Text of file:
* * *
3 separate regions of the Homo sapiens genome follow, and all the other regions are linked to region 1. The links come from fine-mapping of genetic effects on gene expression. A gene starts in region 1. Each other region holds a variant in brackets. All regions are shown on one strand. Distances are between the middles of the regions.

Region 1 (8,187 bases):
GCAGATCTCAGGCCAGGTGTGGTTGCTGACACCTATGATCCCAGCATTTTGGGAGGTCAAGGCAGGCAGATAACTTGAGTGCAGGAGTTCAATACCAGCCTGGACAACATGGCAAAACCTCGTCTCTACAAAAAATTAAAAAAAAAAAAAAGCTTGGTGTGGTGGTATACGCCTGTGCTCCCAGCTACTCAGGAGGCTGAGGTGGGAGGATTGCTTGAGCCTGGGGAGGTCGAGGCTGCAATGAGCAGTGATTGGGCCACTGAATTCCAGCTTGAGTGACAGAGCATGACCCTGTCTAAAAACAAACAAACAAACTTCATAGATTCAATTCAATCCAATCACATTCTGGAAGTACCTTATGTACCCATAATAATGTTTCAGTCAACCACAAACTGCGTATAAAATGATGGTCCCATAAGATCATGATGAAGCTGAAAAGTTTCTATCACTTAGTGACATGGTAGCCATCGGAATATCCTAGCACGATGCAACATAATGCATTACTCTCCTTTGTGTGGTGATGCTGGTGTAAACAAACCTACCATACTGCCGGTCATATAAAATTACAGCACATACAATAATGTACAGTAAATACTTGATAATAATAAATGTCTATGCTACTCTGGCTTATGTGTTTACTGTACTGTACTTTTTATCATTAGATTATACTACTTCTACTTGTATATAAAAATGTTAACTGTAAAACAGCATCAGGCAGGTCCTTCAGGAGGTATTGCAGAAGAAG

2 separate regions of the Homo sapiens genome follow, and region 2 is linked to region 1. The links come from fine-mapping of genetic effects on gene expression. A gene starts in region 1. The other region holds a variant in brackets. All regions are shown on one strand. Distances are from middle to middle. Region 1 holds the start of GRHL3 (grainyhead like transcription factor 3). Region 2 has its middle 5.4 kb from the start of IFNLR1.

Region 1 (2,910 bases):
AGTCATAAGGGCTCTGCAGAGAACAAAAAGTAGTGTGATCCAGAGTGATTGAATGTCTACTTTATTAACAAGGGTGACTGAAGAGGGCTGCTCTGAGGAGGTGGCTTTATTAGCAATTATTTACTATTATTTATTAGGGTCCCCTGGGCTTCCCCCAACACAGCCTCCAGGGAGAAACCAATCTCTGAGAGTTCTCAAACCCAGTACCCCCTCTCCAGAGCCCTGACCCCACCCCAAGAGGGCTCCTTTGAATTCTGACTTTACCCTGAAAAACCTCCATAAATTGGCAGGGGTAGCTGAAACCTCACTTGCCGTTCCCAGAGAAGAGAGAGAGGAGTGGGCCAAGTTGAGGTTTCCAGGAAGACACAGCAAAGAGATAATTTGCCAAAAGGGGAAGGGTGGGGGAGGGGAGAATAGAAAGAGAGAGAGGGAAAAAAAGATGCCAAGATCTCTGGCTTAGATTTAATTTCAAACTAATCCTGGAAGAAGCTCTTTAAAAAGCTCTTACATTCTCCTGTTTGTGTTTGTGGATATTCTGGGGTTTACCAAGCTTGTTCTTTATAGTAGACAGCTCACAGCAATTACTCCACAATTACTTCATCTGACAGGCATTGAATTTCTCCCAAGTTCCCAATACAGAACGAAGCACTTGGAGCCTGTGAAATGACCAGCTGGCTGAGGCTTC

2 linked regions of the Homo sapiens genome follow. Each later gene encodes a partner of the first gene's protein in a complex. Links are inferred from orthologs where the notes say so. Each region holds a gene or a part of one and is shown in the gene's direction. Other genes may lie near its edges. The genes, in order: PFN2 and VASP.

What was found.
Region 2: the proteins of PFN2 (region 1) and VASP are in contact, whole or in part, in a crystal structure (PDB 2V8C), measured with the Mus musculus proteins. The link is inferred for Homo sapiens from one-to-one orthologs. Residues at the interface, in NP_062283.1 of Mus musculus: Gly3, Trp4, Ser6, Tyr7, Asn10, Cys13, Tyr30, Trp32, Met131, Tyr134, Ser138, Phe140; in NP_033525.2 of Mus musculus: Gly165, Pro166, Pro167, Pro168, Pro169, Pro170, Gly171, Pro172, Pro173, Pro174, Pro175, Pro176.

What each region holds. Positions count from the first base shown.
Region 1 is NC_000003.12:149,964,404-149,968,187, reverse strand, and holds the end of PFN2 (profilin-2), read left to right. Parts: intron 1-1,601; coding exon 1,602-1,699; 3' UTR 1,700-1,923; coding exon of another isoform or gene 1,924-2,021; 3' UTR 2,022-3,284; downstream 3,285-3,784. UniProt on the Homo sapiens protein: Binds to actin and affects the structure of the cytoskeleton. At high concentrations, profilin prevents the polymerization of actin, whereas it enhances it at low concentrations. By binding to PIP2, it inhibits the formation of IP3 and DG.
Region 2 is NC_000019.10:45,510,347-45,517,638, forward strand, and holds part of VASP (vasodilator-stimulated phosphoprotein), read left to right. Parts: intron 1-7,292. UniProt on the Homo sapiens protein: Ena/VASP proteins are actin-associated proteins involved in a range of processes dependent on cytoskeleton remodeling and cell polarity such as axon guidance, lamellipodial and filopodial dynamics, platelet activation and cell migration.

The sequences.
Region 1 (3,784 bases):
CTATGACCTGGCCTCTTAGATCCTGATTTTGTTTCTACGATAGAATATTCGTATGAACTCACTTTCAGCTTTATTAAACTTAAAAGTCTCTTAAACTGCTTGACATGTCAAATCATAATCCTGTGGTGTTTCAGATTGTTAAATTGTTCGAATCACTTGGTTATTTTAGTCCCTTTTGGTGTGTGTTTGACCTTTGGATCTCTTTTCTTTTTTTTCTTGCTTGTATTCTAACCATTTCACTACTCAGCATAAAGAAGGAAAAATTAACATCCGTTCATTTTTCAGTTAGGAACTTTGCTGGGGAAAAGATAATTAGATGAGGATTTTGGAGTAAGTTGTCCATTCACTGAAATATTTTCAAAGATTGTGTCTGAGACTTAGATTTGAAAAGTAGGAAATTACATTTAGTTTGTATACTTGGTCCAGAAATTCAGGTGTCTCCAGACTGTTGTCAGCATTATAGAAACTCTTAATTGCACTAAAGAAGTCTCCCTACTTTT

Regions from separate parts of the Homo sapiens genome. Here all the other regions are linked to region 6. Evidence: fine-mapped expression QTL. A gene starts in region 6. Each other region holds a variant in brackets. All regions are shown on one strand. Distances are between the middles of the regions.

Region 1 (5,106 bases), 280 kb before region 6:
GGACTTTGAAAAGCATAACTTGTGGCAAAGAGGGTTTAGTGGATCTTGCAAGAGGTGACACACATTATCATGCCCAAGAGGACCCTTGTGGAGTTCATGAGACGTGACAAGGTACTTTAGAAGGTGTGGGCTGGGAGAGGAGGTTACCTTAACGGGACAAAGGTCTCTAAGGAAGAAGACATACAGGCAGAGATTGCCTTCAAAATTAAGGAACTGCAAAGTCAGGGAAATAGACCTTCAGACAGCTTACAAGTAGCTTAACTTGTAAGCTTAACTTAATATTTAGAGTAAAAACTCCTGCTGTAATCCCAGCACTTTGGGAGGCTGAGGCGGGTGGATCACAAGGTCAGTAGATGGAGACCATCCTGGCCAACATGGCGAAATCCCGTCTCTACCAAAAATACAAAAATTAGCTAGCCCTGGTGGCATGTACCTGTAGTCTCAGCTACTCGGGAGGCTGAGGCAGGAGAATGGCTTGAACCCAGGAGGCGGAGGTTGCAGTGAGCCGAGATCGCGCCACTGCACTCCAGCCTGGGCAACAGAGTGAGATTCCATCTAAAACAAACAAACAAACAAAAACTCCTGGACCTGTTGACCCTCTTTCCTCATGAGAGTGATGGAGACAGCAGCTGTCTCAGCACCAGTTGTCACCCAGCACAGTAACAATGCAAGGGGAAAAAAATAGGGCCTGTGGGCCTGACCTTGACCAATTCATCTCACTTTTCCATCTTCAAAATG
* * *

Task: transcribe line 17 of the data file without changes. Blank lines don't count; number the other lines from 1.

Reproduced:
Region 1 (5,106 bases), 280 kb before region 6: